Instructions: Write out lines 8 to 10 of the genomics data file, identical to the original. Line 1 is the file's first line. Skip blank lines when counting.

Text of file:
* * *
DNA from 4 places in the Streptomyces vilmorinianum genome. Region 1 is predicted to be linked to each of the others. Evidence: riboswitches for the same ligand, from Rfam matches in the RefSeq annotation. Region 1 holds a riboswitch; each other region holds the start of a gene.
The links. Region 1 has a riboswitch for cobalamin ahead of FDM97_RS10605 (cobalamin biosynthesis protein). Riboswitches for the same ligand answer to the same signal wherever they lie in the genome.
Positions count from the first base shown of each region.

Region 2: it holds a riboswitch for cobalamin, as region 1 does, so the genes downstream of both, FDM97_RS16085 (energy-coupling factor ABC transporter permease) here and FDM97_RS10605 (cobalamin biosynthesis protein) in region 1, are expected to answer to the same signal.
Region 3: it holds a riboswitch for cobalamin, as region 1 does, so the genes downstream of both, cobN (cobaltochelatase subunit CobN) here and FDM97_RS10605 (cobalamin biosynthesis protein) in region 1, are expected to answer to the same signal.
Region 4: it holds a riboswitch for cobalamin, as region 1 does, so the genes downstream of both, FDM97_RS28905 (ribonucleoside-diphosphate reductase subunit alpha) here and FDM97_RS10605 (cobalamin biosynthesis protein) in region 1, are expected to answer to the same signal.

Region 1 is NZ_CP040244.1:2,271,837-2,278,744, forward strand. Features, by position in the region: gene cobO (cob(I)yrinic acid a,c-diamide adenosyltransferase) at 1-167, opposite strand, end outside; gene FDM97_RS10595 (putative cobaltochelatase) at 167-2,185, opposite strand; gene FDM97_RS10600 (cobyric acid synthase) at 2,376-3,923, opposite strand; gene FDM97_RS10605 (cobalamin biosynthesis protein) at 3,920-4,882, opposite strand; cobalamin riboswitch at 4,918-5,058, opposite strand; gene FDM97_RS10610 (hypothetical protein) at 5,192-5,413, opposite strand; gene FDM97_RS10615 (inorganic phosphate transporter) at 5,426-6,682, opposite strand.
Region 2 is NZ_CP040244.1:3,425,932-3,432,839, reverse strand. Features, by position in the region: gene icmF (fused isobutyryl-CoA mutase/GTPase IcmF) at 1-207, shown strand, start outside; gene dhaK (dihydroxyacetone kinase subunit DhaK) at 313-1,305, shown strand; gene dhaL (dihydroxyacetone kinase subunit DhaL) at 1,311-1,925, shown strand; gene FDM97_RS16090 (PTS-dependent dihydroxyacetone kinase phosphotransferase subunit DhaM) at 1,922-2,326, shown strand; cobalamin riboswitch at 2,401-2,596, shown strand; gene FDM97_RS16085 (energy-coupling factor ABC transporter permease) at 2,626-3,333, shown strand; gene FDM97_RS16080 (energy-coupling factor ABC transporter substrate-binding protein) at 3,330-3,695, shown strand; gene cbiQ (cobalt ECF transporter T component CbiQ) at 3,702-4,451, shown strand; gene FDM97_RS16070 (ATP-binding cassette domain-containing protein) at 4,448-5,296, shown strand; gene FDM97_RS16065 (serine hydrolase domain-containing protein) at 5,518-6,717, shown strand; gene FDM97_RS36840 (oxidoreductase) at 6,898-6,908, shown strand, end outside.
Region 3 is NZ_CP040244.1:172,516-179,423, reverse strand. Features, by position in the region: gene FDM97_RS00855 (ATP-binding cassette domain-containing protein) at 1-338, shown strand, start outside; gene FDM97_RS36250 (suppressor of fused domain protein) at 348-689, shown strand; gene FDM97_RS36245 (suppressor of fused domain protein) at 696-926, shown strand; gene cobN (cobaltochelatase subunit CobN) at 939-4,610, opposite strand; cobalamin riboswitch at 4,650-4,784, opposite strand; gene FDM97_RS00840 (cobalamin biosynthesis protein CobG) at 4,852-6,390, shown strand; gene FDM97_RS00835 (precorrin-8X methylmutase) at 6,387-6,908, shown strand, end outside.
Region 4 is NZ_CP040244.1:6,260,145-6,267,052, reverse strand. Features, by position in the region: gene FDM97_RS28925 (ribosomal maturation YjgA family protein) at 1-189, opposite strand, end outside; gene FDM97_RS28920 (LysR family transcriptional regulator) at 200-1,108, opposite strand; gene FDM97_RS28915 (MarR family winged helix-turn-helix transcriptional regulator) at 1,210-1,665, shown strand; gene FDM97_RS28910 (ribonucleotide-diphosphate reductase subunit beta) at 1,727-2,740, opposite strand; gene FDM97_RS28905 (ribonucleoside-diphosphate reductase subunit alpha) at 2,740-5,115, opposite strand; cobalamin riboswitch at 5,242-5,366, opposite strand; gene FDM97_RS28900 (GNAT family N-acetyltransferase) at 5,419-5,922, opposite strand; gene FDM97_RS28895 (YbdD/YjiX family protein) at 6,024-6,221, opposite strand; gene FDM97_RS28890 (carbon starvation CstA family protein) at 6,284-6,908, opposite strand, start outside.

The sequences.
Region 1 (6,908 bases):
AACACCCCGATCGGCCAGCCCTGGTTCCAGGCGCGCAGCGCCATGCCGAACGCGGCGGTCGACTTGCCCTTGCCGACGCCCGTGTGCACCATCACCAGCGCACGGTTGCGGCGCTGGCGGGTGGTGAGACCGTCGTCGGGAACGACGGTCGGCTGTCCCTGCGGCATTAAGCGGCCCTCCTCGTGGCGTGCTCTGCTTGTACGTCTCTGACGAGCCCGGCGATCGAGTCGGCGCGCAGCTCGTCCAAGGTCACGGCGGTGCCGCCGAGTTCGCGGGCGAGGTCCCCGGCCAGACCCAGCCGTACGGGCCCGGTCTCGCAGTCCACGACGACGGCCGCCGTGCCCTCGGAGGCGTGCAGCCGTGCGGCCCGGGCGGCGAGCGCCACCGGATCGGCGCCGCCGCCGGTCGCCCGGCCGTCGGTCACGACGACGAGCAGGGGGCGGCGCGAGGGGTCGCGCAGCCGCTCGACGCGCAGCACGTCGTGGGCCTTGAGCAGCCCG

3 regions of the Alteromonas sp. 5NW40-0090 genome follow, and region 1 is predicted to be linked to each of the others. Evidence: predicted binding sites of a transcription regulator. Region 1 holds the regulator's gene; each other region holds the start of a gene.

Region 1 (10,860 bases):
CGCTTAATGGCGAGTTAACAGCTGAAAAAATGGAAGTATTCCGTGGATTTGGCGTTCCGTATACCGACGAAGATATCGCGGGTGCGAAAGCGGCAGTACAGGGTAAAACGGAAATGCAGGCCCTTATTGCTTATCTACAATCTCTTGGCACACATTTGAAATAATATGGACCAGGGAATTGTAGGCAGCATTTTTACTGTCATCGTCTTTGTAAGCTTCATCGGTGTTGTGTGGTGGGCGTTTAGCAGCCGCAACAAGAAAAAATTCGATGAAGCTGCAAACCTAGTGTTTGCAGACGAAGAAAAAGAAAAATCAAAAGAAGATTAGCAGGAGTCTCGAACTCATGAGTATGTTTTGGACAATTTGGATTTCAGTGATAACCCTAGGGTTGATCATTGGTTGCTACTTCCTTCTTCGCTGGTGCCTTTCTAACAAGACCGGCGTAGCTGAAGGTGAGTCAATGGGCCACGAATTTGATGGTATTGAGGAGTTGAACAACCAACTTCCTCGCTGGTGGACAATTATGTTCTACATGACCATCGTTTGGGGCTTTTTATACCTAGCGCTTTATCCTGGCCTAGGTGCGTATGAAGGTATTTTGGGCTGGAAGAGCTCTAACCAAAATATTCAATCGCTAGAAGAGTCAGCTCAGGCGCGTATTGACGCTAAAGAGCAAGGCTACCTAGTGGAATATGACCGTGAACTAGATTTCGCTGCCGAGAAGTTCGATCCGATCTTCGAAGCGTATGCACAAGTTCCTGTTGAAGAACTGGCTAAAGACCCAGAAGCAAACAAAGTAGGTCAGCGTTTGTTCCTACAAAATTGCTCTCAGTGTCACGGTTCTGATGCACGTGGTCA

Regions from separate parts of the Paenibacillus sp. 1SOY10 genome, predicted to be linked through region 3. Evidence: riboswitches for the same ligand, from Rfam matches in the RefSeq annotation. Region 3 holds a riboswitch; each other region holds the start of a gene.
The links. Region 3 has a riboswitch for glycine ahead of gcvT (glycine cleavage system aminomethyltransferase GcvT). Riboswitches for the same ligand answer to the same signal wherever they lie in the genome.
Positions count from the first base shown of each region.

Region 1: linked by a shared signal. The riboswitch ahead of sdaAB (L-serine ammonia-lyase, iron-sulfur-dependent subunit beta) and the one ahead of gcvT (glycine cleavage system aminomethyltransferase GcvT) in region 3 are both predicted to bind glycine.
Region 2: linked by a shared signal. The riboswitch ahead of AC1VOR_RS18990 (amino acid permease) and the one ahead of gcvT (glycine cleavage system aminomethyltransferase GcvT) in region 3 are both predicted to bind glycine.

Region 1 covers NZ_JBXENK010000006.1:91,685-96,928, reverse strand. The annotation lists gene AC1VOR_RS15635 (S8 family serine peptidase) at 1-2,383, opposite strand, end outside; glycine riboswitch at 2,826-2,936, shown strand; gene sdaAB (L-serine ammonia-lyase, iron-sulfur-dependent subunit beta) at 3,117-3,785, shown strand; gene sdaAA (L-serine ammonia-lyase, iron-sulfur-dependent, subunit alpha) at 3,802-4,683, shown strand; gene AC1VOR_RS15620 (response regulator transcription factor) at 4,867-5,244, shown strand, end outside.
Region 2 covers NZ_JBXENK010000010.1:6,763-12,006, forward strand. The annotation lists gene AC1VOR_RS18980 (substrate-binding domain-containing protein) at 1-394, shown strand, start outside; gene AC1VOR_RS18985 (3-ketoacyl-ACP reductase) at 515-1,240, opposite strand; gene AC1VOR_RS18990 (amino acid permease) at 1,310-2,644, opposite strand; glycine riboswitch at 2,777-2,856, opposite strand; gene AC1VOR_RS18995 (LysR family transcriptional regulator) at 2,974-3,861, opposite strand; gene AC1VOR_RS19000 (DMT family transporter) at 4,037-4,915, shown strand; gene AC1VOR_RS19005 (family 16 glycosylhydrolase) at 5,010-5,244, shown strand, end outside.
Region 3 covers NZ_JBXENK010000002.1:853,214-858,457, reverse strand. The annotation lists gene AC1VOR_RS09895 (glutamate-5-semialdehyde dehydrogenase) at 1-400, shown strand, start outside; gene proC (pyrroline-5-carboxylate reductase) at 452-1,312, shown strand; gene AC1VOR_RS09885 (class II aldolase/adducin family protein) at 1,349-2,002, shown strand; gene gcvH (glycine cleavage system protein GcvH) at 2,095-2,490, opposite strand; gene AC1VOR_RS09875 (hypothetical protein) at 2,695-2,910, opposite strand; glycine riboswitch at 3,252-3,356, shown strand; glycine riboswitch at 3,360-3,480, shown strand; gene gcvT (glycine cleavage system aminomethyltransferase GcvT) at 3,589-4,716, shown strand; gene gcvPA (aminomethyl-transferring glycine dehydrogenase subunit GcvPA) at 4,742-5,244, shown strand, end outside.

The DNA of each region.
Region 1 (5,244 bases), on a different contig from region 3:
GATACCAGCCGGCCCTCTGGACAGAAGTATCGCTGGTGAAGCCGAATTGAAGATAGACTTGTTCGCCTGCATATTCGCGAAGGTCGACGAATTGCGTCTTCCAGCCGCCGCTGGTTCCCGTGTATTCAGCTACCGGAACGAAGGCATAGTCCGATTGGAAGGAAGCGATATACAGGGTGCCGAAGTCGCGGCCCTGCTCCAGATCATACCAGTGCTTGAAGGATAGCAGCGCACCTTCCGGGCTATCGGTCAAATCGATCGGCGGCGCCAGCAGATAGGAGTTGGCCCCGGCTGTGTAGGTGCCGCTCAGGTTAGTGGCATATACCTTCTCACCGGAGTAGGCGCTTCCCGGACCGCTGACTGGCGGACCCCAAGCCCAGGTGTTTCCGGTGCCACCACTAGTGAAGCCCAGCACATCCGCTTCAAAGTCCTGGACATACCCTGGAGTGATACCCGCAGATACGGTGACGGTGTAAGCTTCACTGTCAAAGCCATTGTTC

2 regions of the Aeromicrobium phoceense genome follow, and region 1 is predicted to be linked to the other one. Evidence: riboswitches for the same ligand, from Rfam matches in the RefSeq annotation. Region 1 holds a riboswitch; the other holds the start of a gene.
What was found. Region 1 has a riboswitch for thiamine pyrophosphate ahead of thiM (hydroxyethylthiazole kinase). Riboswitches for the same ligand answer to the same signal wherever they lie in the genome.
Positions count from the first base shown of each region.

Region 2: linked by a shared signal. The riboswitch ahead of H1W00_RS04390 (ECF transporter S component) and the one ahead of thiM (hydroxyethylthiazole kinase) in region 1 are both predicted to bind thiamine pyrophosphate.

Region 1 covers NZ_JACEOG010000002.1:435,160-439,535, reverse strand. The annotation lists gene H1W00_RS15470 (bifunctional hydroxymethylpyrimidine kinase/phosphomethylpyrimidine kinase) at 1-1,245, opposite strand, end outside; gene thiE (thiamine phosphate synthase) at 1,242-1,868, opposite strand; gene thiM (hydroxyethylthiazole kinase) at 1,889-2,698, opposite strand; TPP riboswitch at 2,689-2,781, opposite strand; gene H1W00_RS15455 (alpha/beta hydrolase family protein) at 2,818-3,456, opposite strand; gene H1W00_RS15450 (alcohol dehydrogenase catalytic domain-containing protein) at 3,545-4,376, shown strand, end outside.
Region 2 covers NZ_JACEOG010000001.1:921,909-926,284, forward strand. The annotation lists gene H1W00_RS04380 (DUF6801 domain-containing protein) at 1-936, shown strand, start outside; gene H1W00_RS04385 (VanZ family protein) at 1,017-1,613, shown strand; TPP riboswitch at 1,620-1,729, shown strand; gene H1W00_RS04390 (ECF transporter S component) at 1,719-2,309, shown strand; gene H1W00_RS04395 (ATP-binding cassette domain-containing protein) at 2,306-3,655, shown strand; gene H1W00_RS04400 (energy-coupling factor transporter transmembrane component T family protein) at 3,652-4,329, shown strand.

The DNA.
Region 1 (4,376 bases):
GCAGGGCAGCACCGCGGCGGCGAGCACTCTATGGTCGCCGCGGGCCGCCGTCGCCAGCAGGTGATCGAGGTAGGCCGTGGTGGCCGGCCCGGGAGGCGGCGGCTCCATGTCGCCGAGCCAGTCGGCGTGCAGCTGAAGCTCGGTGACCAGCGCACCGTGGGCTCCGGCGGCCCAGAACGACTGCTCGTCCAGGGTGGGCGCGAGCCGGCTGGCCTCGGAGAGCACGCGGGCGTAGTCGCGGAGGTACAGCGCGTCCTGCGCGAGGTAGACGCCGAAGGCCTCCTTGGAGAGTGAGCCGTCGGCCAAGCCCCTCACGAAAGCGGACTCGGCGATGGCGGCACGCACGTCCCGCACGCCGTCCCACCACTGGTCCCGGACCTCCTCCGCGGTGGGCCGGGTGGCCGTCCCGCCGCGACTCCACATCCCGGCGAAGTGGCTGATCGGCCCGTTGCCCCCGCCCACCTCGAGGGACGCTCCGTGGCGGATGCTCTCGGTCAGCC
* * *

Region 2 is NZ_CP040244.1:3,425,932-3,432,839, reverse strand. Features, by position in the region: gene icmF (fused isobutyryl-CoA mutase/GTPase IcmF) at 1-207, shown strand, start outside; gene dhaK (dihydroxyacetone kinase subunit DhaK) at 313-1,305, shown strand; gene dhaL (dihydroxyacetone kinase subunit DhaL) at 1,311-1,925, shown strand; gene FDM97_RS16090 (PTS-dependent dihydroxyacetone kinase phosphotransferase subunit DhaM) at 1,922-2,326, shown strand; cobalamin riboswitch at 2,401-2,596, shown strand; gene FDM97_RS16085 (energy-coupling factor ABC transporter permease) at 2,626-3,333, shown strand; gene FDM97_RS16080 (energy-coupling factor ABC transporter substrate-binding protein) at 3,330-3,695, shown strand; gene cbiQ (cobalt ECF transporter T component CbiQ) at 3,702-4,451, shown strand; gene FDM97_RS16070 (ATP-binding cassette domain-containing protein) at 4,448-5,296, shown strand; gene FDM97_RS16065 (serine hydrolase domain-containing protein) at 5,518-6,717, shown strand; gene FDM97_RS36840 (oxidoreductase) at 6,898-6,908, shown strand, end outside.
Region 3 is NZ_CP040244.1:172,516-179,423, reverse strand. Features, by position in the region: gene FDM97_RS00855 (ATP-binding cassette domain-containing protein) at 1-338, shown strand, start outside; gene FDM97_RS36250 (suppressor of fused domain protein) at 348-689, shown strand; gene FDM97_RS36245 (suppressor of fused domain protein) at 696-926, shown strand; gene cobN (cobaltochelatase subunit CobN) at 939-4,610, opposite strand; cobalamin riboswitch at 4,650-4,784, opposite strand; gene FDM97_RS00840 (cobalamin biosynthesis protein CobG) at 4,852-6,390, shown strand; gene FDM97_RS00835 (precorrin-8X methylmutase) at 6,387-6,908, shown strand, end outside.
Region 4 is NZ_CP040244.1:6,260,145-6,267,052, reverse strand. Features, by position in the region: gene FDM97_RS28925 (ribosomal maturation YjgA family protein) at 1-189, opposite strand, end outside; gene FDM97_RS28920 (LysR family transcriptional regulator) at 200-1,108, opposite strand; gene FDM97_RS28915 (MarR family winged helix-turn-helix transcriptional regulator) at 1,210-1,665, shown strand; gene FDM97_RS28910 (ribonucleotide-diphosphate reductase subunit beta) at 1,727-2,740, opposite strand; gene FDM97_RS28905 (ribonucleoside-diphosphate reductase subunit alpha) at 2,740-5,115, opposite strand; cobalamin riboswitch at 5,242-5,366, opposite strand; gene FDM97_RS28900 (GNAT family N-acetyltransferase) at 5,419-5,922, opposite strand; gene FDM97_RS28895 (YbdD/YjiX family protein) at 6,024-6,221, opposite strand; gene FDM97_RS28890 (carbon starvation CstA family protein) at 6,284-6,908, opposite strand, start outside.